*Family members and friends authorized by the court to participate in the visitation that do not comply with the monitors guidelines and rules will result in the cancellation of the supervised visitation.

15. The visiting parent may bring a snack for the child(ren) if agreed by Custodial parent.

16. No gifts for the child(ren) are permitted, with the exception of the child(ren)’s birthday(s), Christmas, Hanukkah or other holidays at which gifts are usually given. Gifts will also be allowed at the first visit when there has been a substantial time of separation between visiting parent and child(ren). The Monitor will not monitor or enforce what is given.

17. If for any reason you are unable to bring the child(ren) or attend the visit with your child(ren) it is your responsibility to notify the agency and the other parent. 

18. For Saturday or Sunday visits you must call by Friday at 5:00 pm to cancel. When visits fall on a holiday, cancellation must be made no later than one week prior to the visit. If holiday cancellations are made less than one week in advance, parents are responsible for paying the late fee.

19. Except for late cancellation or inability to arrive on time, all calls are to be placed to the monitor during office hours, Monday to Friday, 9:00 am to 5:00 pm. (PST).

20. Photographs may not be taken during visits without the prior approval of Administration, the child(ren), and the custodial parent. NO audio or visual recording is permitted for any reason.

21. There are to be no changes in the supervised visitation schedule unless approved by the court and/or monitor. Once the day and time has been set, it will be followed on a weekly basis, unless either party requests a change. Changes in the schedule need to be done one week prior to visitation.

22. There shall be no permanent alteration of the child(ren) during visitation without prior approval of the custodial parent. This includes, but not limited to: haircuts, tattoos, body/ear piercing, etc.

23. Non-compliance with any rule or challenging the supervised monitor may lead to termination of services.

Due to the nature of our business, not every client will be happy with the services we or anyone else providing supervised visitation. Supervised visitation is contact between a noncustodial party and one or more children in the presence of a neutral third person.  This is to provide as safe an environment as possible, first and foremost, for the visiting child, the monitored parent, the monitor, and the agency.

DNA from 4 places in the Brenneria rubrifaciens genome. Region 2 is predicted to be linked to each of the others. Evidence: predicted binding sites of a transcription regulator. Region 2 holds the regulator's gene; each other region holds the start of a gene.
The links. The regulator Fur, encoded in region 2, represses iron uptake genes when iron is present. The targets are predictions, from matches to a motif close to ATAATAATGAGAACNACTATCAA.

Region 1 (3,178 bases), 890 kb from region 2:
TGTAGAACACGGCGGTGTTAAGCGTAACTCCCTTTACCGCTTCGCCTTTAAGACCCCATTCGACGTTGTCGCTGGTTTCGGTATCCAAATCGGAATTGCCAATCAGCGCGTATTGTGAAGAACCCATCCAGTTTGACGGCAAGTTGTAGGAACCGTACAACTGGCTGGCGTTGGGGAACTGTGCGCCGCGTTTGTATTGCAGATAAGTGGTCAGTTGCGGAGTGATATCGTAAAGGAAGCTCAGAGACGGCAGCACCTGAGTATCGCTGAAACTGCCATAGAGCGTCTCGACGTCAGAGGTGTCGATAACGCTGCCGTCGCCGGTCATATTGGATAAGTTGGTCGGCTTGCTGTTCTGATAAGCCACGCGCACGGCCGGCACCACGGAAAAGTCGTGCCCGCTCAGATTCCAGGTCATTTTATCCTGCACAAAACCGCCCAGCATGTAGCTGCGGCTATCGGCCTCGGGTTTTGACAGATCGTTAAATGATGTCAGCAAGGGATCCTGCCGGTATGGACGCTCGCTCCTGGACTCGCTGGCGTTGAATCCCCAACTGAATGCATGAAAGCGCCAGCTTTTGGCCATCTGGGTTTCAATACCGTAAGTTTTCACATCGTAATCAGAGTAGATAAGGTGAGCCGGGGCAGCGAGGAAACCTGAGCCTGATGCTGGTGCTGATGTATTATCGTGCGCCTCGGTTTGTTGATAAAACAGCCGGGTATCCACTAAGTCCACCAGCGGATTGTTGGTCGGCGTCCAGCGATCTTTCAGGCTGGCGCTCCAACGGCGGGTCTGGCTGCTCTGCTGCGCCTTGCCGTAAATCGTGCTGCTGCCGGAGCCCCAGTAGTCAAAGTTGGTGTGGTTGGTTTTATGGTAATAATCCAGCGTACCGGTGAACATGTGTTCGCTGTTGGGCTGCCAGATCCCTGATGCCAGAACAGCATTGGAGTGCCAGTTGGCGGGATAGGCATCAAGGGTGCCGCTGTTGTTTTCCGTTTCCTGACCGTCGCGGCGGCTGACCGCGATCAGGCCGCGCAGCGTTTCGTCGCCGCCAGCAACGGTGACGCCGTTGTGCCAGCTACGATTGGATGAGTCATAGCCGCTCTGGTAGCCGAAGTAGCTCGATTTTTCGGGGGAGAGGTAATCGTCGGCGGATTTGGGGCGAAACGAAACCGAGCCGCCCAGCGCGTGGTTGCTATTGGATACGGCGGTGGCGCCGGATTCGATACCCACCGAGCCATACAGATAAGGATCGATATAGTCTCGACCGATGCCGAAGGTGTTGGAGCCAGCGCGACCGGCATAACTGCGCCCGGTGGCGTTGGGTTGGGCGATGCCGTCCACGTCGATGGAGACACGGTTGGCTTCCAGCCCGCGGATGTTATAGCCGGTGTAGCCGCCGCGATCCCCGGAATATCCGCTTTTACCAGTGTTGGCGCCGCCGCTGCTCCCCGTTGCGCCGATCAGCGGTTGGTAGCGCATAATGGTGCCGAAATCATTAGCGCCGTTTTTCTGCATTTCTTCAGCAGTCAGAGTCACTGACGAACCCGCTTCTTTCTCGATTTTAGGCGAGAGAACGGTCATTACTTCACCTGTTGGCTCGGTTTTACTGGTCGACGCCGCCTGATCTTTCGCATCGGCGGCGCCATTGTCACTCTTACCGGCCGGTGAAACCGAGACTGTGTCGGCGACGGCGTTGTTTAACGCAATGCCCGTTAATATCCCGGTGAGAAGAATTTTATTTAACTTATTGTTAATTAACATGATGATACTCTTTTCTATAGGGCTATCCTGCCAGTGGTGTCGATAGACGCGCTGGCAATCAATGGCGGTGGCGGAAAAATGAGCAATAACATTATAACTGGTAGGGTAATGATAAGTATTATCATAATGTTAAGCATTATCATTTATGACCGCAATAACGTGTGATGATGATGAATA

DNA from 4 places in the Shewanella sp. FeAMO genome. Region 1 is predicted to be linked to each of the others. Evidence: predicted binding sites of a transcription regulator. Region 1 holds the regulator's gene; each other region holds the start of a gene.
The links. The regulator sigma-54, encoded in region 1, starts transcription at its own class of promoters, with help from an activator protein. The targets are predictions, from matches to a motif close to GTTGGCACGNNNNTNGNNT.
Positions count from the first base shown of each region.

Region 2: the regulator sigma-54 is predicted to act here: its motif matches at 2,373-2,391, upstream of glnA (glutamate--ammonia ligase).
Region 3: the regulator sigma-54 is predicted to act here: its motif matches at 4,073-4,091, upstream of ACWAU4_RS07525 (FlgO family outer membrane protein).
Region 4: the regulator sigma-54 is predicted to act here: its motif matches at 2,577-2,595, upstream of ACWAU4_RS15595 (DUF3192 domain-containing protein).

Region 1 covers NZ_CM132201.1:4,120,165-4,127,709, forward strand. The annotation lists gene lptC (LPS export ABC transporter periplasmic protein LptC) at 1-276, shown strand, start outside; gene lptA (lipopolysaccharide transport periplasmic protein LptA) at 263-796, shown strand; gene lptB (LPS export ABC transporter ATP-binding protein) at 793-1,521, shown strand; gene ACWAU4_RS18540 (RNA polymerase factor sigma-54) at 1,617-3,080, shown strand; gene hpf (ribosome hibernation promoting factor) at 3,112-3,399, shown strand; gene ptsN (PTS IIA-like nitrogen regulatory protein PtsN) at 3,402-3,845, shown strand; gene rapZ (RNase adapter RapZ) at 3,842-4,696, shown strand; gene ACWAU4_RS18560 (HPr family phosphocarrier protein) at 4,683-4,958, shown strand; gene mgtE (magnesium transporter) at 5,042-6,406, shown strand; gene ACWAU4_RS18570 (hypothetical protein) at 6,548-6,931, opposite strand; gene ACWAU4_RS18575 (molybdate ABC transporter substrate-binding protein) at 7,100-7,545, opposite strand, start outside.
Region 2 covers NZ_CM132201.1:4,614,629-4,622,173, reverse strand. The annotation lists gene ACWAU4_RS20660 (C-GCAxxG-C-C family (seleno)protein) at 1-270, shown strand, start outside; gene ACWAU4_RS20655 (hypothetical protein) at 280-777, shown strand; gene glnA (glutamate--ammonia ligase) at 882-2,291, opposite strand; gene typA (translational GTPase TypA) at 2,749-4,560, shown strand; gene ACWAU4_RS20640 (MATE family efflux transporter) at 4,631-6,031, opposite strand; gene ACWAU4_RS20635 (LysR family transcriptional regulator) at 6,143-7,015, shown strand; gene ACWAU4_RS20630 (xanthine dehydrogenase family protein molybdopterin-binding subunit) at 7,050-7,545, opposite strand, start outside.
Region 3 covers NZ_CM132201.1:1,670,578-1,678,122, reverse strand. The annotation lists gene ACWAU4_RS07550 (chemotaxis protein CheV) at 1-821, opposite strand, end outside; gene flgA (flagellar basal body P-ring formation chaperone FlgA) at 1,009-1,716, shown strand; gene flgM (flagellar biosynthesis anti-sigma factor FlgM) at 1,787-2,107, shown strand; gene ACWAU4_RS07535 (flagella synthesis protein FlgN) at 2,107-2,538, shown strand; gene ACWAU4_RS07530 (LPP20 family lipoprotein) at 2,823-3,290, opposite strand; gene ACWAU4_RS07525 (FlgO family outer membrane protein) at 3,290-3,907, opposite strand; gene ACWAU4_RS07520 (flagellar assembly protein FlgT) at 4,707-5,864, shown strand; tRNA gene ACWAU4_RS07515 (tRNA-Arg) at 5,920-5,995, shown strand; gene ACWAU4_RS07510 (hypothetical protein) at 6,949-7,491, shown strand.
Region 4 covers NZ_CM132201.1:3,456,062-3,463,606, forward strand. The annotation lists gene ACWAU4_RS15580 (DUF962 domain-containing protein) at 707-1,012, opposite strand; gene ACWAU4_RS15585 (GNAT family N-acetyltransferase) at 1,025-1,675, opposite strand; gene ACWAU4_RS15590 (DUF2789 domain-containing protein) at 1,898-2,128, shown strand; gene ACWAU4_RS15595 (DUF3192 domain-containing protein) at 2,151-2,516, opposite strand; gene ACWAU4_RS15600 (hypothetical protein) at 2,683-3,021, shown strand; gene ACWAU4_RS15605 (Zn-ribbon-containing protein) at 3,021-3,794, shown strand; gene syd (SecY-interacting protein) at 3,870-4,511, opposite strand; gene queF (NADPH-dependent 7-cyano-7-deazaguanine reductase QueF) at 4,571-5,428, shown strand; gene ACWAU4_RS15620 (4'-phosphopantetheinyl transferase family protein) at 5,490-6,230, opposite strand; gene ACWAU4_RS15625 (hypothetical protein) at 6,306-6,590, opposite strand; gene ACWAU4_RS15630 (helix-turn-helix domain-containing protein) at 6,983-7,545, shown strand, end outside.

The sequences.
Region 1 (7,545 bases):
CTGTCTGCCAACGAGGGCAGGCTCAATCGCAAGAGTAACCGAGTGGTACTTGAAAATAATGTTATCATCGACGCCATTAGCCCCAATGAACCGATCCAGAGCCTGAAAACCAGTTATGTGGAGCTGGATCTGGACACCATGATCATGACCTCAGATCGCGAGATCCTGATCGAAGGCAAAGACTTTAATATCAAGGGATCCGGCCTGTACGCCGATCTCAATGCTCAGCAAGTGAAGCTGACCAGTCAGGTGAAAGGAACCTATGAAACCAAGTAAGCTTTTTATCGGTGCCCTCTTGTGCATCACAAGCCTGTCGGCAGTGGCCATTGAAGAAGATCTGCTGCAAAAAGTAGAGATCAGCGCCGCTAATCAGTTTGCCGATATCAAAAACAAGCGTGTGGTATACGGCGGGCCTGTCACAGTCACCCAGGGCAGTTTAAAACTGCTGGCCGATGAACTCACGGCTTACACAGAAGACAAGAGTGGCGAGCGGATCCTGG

The Family Code Section 3200 defines the term "provider" as “including any individual or supervised visitation center that monitors visitation”. These standards of practice and this definition also apply to supervision of visitation exchanges as well. We have set our own policies and guidelines by the code and have included rules that allow us to do a proper risk analysis and determine if we are able to provide the service and if we accept the job, to do the best job possible for the person(s) that hire us.

Our monitor maintains a close position to be able to hear and see the interaction between the visiting parent and the child or children, until they are released or exchanged back to the custodial parent and "off of our watch". Honestly, this is often taken as invasive and imposing and can cause stress on the visiting parent.

 Absolutely, an unhappy client happens, but the parties involved in being monitored must remember that we are not the cause or reason for them to be monitored. On the contrary, we are here to provide a service, referred by your attorney, a mediator, Children’s service or by an order of the court.  Domestic Violence, Child abuse or neglect or worse are some of the reasons that parents are ordered into supervised visitation, but these are not the only reasons.